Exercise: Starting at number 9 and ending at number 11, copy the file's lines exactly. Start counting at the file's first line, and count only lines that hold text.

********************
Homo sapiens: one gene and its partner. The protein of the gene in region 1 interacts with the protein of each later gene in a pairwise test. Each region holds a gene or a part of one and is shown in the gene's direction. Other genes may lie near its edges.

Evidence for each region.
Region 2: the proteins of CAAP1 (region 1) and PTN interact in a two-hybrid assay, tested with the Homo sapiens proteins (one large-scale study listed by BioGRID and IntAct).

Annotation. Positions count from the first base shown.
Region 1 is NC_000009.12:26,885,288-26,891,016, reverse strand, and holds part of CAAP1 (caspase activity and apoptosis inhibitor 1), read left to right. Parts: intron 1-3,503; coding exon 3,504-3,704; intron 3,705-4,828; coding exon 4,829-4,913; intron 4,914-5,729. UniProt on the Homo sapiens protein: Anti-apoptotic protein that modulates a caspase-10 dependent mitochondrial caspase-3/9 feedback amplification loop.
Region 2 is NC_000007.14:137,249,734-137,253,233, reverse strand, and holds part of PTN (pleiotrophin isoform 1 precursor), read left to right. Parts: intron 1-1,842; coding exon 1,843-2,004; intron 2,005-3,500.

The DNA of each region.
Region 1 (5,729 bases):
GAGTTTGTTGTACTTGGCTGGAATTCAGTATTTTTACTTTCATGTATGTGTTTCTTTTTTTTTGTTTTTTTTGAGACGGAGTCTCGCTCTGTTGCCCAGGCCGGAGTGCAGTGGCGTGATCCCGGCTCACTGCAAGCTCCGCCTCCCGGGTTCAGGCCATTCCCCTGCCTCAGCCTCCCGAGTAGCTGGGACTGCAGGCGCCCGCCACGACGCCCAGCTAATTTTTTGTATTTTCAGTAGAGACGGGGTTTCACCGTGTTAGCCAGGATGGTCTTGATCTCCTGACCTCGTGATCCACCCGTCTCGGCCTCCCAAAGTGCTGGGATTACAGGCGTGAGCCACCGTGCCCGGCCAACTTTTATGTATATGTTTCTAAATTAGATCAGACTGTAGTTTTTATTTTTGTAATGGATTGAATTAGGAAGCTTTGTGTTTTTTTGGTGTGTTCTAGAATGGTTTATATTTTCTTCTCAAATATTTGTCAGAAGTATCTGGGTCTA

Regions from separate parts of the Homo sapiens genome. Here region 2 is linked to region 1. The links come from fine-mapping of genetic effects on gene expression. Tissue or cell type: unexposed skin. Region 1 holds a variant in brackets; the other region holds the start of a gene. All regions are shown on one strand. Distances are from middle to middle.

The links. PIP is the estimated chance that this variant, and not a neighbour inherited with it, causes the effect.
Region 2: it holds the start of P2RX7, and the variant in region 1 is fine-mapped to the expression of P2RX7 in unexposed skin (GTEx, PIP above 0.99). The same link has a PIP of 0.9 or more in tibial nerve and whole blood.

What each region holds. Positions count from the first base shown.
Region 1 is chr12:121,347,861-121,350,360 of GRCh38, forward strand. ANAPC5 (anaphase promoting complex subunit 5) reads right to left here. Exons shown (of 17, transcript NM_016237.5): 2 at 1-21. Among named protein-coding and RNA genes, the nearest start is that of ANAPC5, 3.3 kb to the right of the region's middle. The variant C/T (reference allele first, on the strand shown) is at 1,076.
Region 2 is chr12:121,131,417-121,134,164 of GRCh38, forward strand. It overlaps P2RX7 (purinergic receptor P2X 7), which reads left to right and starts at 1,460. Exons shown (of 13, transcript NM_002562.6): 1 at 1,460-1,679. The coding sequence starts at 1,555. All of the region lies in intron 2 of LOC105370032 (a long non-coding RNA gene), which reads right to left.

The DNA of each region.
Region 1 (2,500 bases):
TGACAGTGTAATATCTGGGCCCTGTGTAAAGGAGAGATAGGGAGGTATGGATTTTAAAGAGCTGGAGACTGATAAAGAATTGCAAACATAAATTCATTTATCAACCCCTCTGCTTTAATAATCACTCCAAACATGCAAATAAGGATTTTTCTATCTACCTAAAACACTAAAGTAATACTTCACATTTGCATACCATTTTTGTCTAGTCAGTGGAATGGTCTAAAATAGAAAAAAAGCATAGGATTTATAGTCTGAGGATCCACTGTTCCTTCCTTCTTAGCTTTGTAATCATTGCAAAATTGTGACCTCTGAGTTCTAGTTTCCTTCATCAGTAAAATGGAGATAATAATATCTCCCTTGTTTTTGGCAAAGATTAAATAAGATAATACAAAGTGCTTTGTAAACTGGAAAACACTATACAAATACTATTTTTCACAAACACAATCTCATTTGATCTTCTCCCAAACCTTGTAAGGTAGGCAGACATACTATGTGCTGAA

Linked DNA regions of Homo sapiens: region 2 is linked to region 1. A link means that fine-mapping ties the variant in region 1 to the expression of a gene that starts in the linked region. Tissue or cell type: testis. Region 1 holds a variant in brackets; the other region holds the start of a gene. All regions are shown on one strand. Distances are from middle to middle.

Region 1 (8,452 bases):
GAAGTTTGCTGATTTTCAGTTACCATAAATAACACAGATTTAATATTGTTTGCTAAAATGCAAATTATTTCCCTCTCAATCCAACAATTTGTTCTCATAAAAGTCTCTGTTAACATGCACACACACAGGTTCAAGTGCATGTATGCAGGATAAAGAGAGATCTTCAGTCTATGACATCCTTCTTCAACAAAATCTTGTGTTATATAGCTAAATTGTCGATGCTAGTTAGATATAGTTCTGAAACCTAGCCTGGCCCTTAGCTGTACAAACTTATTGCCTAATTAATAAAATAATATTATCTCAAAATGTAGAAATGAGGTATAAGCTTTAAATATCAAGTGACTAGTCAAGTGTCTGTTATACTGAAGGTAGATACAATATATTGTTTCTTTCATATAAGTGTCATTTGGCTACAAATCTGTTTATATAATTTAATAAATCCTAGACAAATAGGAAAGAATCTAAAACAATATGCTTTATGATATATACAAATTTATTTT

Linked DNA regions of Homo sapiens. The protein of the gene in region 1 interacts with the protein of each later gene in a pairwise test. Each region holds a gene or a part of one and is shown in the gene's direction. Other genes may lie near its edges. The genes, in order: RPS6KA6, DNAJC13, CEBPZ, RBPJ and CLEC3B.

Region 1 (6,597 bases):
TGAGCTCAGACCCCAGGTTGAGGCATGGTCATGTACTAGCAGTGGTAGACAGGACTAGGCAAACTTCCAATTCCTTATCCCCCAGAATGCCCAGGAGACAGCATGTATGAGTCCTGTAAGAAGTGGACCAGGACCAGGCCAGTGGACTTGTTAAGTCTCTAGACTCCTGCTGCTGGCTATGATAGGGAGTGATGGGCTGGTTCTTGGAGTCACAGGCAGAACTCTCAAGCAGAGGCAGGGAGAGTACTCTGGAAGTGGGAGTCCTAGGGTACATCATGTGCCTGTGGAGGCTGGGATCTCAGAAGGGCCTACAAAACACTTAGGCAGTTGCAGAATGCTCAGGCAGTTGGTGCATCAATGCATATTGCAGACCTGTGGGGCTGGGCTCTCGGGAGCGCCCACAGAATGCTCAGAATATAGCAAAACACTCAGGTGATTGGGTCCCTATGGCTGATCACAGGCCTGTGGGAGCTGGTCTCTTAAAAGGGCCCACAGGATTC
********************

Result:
GAGTTTGTTGTACTTGGCTGGAATTCAGTATTTTTACTTTCATGTATGTGTTTCTTTTTTTTTGTTTTTTTTGAGACGGAGTCTCGCTCTGTTGCCCAGGCCGGAGTGCAGTGGCGTGATCCCGGCTCACTGCAAGCTCCGCCTCCCGGGTTCAGGCCATTCCCCTGCCTCAGCCTCCCGAGTAGCTGGGACTGCAGGCGCCCGCCACGACGCCCAGCTAATTTTTTGTATTTTCAGTAGAGACGGGGTTTCACCGTGTTAGCCAGGATGGTCTTGATCTCCTGACCTCGTGATCCACCCGTCTCGGCCTCCCAAAGTGCTGGGATTACAGGCGTGAGCCACCGTGCCCGGCCAACTTTTATGTATATGTTTCTAAATTAGATCAGACTGTAGTTTTTATTTTTGTAATGGATTGAATTAGGAAGCTTTGTGTTTTTTTGGTGTGTTCTAGAATGGTTTATATTTTCTTCTCAAATATTTGTCAGAAGTATCTGGGTCTA

Regions from separate parts of the Homo sapiens genome. Here region 2 is linked to region 1. The links come from fine-mapping of genetic effects on gene expression. Tissue or cell type: unexposed skin. Region 1 holds a variant in brackets; the other region holds the start of a gene. All regions are shown on one strand. Distances are from middle to middle.

The links. PIP is the estimated chance that this variant, and not a neighbour inherited with it, causes the effect.